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In this final "Azure Lessons Learned" post I chat with Jim Vitek, Director of Ecommerce for Domino’s Pizza. Domino’s is one of the largest ecommerce site out there. In 2009, Domino’s hit over 20 Million online transactions. That is one heck of a lot of pizza! As you can imagine Domino’s uses a ton of interesting technology in order to be able to scale to those kinds of levels.
Availability is a critical requirement here as they only have a small window to take a order. When a Domino’s customer is hungry and ready to place the order you had better be ready to take that order. If the site is not available they’ll go elsewhere and that order is lost.
As Jim states, Domino’s is a business of peaks. They have rushes every day (dinner). they have peak days of the week (Fridays) and they have peak days of the year (e.g. Super Bowl). Within about an hour on that one day of the year (i.e. Super Bowl Sunday) Domino’s has a peak that’s about 50% higher than any other day of the year.
If you think that through, you’ll realize that, although Domino’s has to provision capacity to be able to handle the very highest peak in traffic, a huge percentage of the time much of Domino’s computing infrastructure is running idle.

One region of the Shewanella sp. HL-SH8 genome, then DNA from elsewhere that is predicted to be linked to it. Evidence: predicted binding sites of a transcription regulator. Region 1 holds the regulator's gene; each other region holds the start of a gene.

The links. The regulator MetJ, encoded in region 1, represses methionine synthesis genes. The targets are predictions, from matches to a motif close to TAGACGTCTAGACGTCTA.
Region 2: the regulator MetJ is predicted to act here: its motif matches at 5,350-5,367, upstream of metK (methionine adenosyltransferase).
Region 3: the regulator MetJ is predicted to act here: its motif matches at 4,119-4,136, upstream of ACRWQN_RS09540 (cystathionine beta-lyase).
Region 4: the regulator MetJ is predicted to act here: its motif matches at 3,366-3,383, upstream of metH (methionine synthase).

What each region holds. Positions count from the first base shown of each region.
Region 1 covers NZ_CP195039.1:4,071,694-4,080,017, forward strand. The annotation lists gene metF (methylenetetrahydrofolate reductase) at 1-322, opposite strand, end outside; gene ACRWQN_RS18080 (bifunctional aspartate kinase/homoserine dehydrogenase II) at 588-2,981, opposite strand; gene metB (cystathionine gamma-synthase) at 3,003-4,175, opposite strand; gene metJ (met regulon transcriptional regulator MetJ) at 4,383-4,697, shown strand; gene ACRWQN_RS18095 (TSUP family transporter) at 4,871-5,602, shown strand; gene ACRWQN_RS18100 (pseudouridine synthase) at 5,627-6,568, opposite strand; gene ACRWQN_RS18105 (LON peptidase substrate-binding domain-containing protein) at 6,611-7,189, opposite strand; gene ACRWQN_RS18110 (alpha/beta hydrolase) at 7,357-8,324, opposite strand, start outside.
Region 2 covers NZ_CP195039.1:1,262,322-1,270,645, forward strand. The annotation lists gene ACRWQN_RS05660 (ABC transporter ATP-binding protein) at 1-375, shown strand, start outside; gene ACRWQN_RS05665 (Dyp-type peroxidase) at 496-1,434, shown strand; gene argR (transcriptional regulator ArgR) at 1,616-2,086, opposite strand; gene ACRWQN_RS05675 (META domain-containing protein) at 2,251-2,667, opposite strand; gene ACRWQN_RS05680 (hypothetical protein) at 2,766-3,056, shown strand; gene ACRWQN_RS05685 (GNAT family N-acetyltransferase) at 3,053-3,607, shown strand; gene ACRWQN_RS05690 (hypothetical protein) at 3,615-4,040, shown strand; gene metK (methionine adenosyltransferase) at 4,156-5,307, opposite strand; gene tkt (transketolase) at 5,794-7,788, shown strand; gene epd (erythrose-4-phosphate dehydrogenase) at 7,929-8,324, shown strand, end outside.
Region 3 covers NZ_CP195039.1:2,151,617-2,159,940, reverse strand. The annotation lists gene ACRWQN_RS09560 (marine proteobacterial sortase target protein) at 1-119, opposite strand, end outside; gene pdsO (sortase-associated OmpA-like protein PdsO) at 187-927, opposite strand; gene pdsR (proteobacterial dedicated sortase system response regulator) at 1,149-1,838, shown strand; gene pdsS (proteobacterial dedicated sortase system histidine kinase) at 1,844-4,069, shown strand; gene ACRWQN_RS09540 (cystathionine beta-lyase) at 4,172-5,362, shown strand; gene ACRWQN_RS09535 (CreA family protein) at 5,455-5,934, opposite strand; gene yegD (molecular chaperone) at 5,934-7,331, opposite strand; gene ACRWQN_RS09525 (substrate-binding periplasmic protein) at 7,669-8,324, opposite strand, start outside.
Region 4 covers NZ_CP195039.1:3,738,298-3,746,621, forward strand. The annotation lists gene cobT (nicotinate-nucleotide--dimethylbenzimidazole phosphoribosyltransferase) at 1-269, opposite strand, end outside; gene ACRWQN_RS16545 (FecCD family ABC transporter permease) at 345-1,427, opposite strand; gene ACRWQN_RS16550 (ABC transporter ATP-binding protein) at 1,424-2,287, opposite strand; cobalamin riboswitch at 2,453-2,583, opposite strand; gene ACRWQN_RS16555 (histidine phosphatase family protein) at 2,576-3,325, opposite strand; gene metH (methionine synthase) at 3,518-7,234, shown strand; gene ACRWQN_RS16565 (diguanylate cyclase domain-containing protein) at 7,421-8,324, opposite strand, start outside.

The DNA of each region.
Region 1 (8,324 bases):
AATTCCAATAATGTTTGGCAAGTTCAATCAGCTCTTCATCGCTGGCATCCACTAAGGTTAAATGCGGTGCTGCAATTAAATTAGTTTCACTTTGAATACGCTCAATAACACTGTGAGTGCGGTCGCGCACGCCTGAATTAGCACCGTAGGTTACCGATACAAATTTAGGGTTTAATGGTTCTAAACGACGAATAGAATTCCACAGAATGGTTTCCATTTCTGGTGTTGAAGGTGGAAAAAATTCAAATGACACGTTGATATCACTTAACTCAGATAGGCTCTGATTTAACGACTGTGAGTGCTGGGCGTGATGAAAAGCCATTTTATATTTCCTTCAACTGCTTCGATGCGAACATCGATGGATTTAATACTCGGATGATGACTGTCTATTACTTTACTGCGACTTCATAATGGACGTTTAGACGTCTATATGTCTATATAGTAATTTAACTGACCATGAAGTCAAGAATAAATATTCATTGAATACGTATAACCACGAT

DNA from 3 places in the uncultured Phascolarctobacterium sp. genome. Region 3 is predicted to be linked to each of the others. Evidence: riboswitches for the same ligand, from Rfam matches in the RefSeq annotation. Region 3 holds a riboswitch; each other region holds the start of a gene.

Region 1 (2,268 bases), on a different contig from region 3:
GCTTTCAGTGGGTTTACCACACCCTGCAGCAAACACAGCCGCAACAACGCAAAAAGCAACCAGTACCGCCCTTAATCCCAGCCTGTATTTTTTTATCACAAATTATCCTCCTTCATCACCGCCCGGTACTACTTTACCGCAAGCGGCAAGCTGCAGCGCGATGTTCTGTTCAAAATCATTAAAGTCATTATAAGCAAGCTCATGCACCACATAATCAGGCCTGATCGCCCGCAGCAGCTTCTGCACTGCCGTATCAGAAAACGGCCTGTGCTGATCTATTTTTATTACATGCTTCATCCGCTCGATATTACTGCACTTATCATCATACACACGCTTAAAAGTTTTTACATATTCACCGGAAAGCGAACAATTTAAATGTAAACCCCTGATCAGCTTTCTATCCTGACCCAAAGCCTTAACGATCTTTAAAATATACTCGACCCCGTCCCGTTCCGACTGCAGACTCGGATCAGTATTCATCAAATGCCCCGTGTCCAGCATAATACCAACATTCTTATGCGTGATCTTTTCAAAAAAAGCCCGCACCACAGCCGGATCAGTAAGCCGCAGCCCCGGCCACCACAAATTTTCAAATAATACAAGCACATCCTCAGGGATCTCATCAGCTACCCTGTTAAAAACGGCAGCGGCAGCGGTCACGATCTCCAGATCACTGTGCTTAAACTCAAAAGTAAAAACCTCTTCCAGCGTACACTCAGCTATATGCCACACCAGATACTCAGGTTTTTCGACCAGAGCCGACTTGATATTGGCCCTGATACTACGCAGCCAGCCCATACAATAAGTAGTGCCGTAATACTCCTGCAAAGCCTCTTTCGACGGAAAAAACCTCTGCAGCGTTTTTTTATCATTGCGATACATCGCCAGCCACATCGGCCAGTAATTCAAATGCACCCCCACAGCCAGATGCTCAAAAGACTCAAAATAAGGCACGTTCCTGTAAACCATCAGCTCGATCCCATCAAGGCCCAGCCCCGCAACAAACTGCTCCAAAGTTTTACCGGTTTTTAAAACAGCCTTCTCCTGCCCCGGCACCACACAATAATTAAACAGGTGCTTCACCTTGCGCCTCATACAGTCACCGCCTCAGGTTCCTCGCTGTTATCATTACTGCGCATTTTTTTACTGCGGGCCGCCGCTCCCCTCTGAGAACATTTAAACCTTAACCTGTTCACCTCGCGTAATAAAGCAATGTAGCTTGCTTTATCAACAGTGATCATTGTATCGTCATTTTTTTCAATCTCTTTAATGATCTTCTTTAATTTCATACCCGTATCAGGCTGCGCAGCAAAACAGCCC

Clearly there is a huge benefit to optimizing computing capacity while being able handle peak demand and innovate on new products and capabilities. Domino’s is looking to Windows Azure to help them with that as they port their ecommerce solution.
Jim walked me through the Domino’s Build your Own Pizza app. It’s interesting to note it was running on Tomcat and written in Java all hosted in Windows Azure. That’s a clear testament that Windows Azure is as interoperable as Windows Server.
Jim’s main concern when building out this solution was that they remain portable. They expect to be able to run the same code in their own data centers or Windows Azure. Windows Azure allowed them to use the Java skills, tooling and infrastructure they were using in their own data center.
Domino’s menus, product availability and pricing of their pizzas is done locally based on the neighborhood of the store you’re ordering from. As a result when you build a pizza online it has to query the local store to provide you with the correct price you’ll pay before you order. They use Service Bus (now known as AppFabric) to get the orders to the stores and pricing back from the store. Eventually that will also provide the information required for their Pizza Tracker app.
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